Abnormal neurovascular coupling

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Neurovascular coupling (NVC) refers to the "regulation of cerebral blood flow to match brain activity, which is critically important for normal brain function".[1]Abnormal neurovascular coupling is a hypothesis being investigated to find out if it is underpinning cause of chronic fatigue syndrome. In 2019, Dr Zack Shan was awarded a grant to research neurovascular coupling in CFS.[1]

Theory[edit | edit source]

According to Stewart et al. (2012) the cerebral perfusion may be contributing to the brain fog (neurocognitive dysfunction) found in patients with CFS may POTS.[2][3]

Evidence[edit | edit source]

Treatment[edit | edit source]

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Learn more[edit | edit source]

References[edit | edit source]

chronic fatigue syndrome (CFS) - A controversial term, invented by the U.S. Centers for Disease Control, that generally refers to a collection of symptoms as “fatigue”. There have been multiple attempts to come up with a set of diagnostic criteria to define this term, but few of those diagnostic criteria are currently in use. Previous attempts to define this term include the Fukuda criteria and the Oxford criteria. Some view the term as a useful diagnostic category for people with long-term fatigue of unexplained origin. Others view the term as a derogatory term borne out of animus towards patients. Some view the term as a synonym of myalgic encephalomyelitis, while others view myalgic encephalomyelitis as a distinct disease.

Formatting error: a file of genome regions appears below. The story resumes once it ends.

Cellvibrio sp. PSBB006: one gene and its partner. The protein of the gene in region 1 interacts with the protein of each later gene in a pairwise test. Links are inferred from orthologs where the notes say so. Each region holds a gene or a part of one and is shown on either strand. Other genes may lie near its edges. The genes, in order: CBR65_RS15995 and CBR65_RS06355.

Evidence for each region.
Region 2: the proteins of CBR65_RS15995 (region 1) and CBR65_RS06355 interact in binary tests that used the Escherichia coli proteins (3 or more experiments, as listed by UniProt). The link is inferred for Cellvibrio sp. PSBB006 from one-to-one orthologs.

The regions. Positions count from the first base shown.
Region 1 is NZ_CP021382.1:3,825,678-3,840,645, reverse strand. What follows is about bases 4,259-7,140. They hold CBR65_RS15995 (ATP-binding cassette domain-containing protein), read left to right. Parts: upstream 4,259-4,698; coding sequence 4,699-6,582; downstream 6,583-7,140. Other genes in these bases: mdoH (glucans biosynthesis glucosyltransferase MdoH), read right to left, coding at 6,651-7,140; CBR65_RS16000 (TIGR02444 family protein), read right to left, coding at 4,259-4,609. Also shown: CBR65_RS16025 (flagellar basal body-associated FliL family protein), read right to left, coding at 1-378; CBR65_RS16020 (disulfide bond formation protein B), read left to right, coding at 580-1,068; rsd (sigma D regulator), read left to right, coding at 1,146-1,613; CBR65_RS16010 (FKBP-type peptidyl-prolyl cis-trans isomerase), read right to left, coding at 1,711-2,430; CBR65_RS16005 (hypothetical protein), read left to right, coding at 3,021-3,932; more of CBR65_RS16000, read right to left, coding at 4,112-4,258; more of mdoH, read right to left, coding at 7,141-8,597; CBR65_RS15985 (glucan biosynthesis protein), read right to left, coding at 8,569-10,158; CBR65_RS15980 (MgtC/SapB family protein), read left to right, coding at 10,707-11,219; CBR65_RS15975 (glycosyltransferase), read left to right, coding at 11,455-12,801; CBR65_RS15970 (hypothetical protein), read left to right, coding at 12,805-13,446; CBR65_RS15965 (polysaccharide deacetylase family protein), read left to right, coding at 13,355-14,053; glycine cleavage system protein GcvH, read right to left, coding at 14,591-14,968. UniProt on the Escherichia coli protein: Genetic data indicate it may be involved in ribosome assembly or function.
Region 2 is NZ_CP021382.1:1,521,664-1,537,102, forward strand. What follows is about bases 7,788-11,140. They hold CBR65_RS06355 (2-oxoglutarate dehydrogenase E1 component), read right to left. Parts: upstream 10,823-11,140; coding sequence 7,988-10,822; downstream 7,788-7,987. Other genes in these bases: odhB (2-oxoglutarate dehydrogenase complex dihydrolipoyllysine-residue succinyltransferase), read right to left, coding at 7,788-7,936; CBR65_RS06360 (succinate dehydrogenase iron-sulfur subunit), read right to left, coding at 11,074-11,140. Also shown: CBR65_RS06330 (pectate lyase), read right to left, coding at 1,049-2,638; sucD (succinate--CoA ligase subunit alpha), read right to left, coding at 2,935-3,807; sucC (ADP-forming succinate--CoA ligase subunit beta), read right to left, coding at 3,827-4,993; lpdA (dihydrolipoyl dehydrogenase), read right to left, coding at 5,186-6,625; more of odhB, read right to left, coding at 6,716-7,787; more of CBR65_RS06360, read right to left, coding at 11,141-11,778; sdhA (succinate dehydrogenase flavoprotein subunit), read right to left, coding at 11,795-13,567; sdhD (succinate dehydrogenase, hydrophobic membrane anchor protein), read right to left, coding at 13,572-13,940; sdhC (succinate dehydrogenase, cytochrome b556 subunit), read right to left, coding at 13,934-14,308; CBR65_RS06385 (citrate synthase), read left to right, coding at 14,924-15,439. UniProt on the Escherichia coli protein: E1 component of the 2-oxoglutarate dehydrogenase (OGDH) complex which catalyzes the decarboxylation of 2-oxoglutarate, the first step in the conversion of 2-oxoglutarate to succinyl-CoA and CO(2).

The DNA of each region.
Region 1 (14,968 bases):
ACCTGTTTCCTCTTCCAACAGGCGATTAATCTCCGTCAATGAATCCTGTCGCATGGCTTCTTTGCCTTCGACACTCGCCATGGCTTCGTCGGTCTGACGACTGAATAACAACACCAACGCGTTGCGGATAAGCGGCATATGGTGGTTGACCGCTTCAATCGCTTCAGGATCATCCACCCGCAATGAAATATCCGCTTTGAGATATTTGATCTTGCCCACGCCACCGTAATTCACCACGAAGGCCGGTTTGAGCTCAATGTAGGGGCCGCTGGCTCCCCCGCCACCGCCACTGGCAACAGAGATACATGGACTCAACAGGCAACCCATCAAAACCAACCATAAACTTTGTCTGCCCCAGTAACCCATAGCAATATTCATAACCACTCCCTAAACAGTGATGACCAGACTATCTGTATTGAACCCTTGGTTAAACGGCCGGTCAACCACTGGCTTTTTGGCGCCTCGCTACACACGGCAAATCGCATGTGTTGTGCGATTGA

The information provided at this site is not intended to diagnose or treat any illness.
From MEpedia, a crowd-sourced encyclopedia of ME and CFS science and history.